One of the most valuable things you can do for your business is to find exactly who your target audience is. A lot of entrepreneurs think they know who they’re selling to when really they’re only scraping the surface of who is in their audience.
Read on to learn about the mistakes entrepreneurs make when they’re targeting people for their products.
1. Thinking their audience is exactly like them
Chances are, you and your audience will have things in common, in fact, you might have a lot in common. The thing is, you’re probably a few steps ahead of your target audience in whatever niche you’re selling to.
Rather than assuming your target audience is exactly like the person you are today, it’s better to think that they’re similar to who you were before you knew what you knew about your niche now.
2. Not getting nitty-gritty enough
Ask most new entrepreneurs who their audience is, and they’ll probably give you something vague. They might say, “Moms!” or “Artists!” or “Coders!” and that might be accurate, but it’s nowhere near detailed enough.
For example, if you say your target audience is moms, define what kind of mom you’re targeting. The empty nester seeking comfort in her children’s absence? The new mom who can’t get baby to sleep through the night? The stay-at-home mom who wants to plan educational activities for her elementary school aged kids?
Yes, your audience is moms, but not all moms are in the same season of motherhood or struggling with the same things. Get nitty gritty. This will help you find your target audience.
3. Not thinking about their audience
Believe it or not, a lot of entrepreneurs go into business knowing they want people to buy, but they never think twice about what kind of people they want to buy.
How to figure out who your audience is
Taking the time to define your target audience and understand the people interacting with your business is one of the smartest things you can do. Luckily, the process is fairly simple.
Step 1. Who do you want to help?
I’m sure you have a vague idea of who you’re best suited to help. If not, ask yourself a few of these questions:
What group do you understand better than anyone else?
What do you care most deeply about?
Is there a specific community that could truly benefit from your knowledge? A group that you’re part of that you deeply understand?
For example, you might be teaching a gardening course. Your gut might say, “My online course is for gardeners” But, think again.
There will be people who are very advanced gardeners who won’t benefit from your course because it’ll be too basic for them, or others who are such beginners that your course won’t help them, either. They need more hand-holding than your online course offers.
Instead, your course might be geared toward hobby gardeners who are looking to expand their gardening prowess and grow and can enough vegetables to last the winter.
Step 2. Research
Researching is the fun part. First, Google your course topic and related words and phrases.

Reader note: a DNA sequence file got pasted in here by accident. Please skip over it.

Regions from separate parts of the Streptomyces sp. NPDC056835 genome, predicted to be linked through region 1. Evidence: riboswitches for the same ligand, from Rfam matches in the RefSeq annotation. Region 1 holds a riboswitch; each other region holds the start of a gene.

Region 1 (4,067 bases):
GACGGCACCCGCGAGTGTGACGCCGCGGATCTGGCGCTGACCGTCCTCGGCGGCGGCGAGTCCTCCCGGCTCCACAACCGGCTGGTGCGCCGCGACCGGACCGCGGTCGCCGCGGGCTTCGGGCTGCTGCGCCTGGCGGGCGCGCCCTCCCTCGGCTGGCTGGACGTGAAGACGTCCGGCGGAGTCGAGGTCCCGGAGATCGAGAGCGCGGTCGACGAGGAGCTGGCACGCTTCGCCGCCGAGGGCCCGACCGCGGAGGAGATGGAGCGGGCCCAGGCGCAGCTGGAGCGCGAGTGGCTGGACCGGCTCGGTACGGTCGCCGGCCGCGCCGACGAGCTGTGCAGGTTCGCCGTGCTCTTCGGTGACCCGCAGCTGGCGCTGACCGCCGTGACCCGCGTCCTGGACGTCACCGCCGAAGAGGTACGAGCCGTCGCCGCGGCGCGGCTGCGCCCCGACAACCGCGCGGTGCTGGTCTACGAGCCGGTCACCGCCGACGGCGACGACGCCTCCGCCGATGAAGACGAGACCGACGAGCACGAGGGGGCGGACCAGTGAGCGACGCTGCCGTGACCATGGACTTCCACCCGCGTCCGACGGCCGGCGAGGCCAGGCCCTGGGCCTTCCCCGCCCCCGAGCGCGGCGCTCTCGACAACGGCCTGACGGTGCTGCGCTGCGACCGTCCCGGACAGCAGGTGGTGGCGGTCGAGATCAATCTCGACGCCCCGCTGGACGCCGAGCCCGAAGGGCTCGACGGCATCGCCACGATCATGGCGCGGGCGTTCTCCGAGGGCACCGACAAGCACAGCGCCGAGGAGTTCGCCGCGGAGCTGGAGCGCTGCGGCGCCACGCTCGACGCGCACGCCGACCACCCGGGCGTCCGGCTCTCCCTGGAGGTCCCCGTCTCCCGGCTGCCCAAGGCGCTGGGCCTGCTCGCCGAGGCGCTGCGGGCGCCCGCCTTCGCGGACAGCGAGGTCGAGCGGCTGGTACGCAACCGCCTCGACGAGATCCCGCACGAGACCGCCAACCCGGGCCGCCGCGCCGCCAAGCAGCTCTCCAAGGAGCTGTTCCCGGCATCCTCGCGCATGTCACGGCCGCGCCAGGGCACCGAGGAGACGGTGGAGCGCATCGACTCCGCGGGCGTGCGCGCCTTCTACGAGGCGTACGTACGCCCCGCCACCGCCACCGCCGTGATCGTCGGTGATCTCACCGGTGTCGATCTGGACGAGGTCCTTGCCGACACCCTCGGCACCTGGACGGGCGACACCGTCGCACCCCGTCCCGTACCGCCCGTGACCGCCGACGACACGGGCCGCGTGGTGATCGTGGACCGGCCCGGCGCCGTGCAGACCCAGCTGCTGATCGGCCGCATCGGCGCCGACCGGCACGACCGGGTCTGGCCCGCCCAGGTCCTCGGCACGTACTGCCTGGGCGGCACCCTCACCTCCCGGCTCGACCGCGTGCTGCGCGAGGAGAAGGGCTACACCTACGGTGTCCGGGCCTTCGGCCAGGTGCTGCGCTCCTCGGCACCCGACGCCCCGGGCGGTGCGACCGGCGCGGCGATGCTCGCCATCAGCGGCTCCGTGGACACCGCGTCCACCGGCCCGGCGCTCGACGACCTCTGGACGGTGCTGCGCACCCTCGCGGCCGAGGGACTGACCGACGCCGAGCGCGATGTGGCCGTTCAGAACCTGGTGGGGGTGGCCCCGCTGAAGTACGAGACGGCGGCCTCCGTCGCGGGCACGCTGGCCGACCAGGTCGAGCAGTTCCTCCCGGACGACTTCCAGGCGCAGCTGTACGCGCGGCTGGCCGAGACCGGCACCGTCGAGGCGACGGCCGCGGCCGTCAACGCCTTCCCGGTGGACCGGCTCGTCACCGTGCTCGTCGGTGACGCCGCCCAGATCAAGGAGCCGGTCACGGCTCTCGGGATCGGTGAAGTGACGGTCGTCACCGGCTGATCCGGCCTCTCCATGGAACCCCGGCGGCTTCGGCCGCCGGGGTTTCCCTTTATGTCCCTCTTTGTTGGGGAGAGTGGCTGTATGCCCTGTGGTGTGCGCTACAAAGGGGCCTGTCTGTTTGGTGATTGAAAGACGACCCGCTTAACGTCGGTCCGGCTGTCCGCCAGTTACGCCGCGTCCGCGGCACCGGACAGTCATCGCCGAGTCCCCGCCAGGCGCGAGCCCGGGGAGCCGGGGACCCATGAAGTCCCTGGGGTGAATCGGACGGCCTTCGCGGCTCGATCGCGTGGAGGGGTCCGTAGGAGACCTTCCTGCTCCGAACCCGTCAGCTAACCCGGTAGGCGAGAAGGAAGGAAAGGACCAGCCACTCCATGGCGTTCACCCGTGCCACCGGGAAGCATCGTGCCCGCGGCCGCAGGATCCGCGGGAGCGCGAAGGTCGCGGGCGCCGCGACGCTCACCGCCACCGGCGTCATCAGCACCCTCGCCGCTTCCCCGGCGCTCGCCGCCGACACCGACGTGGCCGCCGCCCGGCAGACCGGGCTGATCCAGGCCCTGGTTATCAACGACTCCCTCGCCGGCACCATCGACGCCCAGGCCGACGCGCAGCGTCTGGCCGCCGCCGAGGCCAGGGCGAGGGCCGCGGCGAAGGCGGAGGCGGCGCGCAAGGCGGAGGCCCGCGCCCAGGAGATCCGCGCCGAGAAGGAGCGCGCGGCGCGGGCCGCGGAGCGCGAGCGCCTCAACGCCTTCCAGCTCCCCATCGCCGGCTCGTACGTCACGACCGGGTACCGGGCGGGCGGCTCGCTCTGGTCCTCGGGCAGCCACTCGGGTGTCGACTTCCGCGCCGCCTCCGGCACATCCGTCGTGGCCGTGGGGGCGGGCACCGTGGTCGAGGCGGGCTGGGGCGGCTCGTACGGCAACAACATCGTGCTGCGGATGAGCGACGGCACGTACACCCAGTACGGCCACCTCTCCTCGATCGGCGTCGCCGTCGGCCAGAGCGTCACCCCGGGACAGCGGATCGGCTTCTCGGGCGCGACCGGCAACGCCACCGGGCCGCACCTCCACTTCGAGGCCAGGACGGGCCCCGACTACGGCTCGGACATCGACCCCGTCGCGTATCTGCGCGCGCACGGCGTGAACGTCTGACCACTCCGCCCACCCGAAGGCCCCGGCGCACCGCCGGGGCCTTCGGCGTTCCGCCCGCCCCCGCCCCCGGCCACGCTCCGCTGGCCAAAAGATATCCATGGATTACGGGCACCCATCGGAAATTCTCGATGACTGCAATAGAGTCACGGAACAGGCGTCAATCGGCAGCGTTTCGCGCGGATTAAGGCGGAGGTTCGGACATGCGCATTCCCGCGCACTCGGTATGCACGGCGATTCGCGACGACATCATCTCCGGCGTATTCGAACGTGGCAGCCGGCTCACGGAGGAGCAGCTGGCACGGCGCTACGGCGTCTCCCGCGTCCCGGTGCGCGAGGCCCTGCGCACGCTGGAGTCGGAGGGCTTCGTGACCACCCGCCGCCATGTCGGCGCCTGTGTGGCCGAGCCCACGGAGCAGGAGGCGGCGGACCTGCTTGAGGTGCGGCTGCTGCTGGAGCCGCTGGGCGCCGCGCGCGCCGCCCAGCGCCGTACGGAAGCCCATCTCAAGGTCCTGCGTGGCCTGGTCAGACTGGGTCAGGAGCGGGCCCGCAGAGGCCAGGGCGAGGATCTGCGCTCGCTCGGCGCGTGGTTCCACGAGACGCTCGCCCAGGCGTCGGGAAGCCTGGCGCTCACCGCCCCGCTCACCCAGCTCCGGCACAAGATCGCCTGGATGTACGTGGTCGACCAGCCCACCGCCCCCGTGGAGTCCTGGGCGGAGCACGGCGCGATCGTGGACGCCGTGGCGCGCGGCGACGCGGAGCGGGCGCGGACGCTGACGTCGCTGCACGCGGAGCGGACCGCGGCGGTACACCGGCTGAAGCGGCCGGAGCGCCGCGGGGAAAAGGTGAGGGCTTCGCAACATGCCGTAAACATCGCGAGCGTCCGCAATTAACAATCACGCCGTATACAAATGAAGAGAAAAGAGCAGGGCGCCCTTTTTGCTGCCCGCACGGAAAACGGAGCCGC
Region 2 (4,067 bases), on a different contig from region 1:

Take a look at the results.
What sites are popping up?
What are the similarities that you’re seeing?
Is there a particular group of people interested in your topic?
Check Quora and see what questions people are asking about your topic and dig into their profiles. It’ll help you find your target audience. What other things are they interested in, and where else do they spend their time? See how deeply you can dig and try to make predictions about who these people are.
You might find in your research that the demographics most interested in growing their own produce are thrifty 30-somethings trying to go green, minimize their spending, and make a positive environmental impact.
With that in mind, you can better understand what kind of marketing is going to resonate with the people most likely to buy your course. Then it’ll be easier to find your target audience.
Step 3. Find similarities
Is your audience mostly located in a specific country?
What language does your audience speak?
Are they mostly male, female, or evenly represented?
What’s the level of education?
What age range are most of them?
Are there any other identifying characteristic or similarities in the group?
You’ve got your perfect course all mapped out and you’re ready to grow your audience so you can have a massive launch. Good for you!
Luckily, we’ve perfected our audience growing tactics and have created a fool-proof strategy for attracting your audience and adding them to your email list.
Now that you know who your audience is, you can create super-targeted marketing that will better resonate with them. The thing is, people are more likely to purchase if they feel like the product they’re buying was made to solve their very specific problem.
For instance, if you realize that your target audience is single moms to teenagers and work full-time, your marketing is going to be very different than it would be if you were selling to moms with 3 under 3. Knowing who your audience is helps you better speak their language.
Struggling to discover your next profitable course idea? We have a “seven step checklist” to help you get started on the right foot—for free.